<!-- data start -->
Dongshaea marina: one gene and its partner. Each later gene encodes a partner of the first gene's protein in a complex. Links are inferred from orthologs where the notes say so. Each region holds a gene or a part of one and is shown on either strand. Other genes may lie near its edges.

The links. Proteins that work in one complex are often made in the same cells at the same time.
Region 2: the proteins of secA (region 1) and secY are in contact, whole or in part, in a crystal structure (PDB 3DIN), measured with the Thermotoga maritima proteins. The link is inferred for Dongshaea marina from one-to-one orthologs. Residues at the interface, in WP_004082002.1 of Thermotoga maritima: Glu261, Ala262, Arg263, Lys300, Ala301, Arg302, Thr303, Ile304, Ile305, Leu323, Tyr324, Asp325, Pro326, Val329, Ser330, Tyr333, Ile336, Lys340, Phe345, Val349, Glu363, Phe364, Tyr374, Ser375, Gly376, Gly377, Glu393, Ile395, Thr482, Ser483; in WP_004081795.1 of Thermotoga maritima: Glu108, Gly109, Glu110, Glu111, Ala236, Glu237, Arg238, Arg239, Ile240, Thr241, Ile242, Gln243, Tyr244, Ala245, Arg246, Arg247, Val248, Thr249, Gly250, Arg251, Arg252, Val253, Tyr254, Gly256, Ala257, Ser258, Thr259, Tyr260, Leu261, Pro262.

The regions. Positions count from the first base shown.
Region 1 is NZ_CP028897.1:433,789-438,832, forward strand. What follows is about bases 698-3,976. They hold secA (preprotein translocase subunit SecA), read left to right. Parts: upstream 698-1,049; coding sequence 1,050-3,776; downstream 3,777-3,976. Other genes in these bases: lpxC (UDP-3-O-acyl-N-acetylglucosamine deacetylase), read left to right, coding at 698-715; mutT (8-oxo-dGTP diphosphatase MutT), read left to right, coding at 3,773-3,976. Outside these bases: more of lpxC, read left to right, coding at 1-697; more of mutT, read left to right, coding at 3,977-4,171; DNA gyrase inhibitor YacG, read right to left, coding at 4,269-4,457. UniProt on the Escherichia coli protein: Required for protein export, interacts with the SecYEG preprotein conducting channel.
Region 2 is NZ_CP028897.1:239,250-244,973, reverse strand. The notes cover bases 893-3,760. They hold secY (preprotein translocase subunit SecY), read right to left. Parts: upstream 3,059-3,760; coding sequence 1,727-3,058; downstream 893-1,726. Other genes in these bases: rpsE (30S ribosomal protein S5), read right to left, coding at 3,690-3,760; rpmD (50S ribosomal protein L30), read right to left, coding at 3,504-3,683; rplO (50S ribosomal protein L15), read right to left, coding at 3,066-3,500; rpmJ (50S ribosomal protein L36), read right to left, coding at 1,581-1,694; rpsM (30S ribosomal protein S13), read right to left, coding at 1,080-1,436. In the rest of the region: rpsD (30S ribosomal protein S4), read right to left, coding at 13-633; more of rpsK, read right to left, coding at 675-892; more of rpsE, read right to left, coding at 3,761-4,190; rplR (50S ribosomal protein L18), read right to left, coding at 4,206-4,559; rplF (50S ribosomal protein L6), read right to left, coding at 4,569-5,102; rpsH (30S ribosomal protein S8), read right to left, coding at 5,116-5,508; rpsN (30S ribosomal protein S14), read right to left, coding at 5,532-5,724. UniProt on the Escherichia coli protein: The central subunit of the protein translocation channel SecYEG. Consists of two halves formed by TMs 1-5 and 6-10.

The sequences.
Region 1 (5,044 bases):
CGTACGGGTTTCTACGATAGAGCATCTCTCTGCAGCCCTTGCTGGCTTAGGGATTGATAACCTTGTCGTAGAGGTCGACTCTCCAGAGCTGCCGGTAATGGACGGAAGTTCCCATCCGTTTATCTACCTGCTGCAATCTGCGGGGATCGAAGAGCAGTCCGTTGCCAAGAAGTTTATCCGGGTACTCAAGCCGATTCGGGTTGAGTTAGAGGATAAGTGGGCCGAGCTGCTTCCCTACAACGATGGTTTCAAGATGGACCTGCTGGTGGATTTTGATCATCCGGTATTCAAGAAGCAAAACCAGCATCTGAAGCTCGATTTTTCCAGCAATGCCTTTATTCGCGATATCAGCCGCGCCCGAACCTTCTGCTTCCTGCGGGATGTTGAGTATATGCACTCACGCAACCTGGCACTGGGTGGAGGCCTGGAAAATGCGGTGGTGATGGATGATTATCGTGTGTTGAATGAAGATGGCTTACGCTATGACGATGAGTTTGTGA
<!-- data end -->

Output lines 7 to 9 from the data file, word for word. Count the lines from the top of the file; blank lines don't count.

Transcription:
The sequences.
Region 1 (5,044 bases):
CGTACGGGTTTCTACGATAGAGCATCTCTCTGCAGCCCTTGCTGGCTTAGGGATTGATAACCTTGTCGTAGAGGTCGACTCTCCAGAGCTGCCGGTAATGGACGGAAGTTCCCATCCGTTTATCTACCTGCTGCAATCTGCGGGGATCGAAGAGCAGTCCGTTGCCAAGAAGTTTATCCGGGTACTCAAGCCGATTCGGGTTGAGTTAGAGGATAAGTGGGCCGAGCTGCTTCCCTACAACGATGGTTTCAAGATGGACCTGCTGGTGGATTTTGATCATCCGGTATTCAAGAAGCAAAACCAGCATCTGAAGCTCGATTTTTCCAGCAATGCCTTTATTCGCGATATCAGCCGCGCCCGAACCTTCTGCTTCCTGCGGGATGTTGAGTATATGCACTCACGCAACCTGGCACTGGGTGGAGGCCTGGAAAATGCGGTGGTGATGGATGATTATCGTGTGTTGAATGAAGATGGCTTACGCTATGACGATGAGTTTGTGA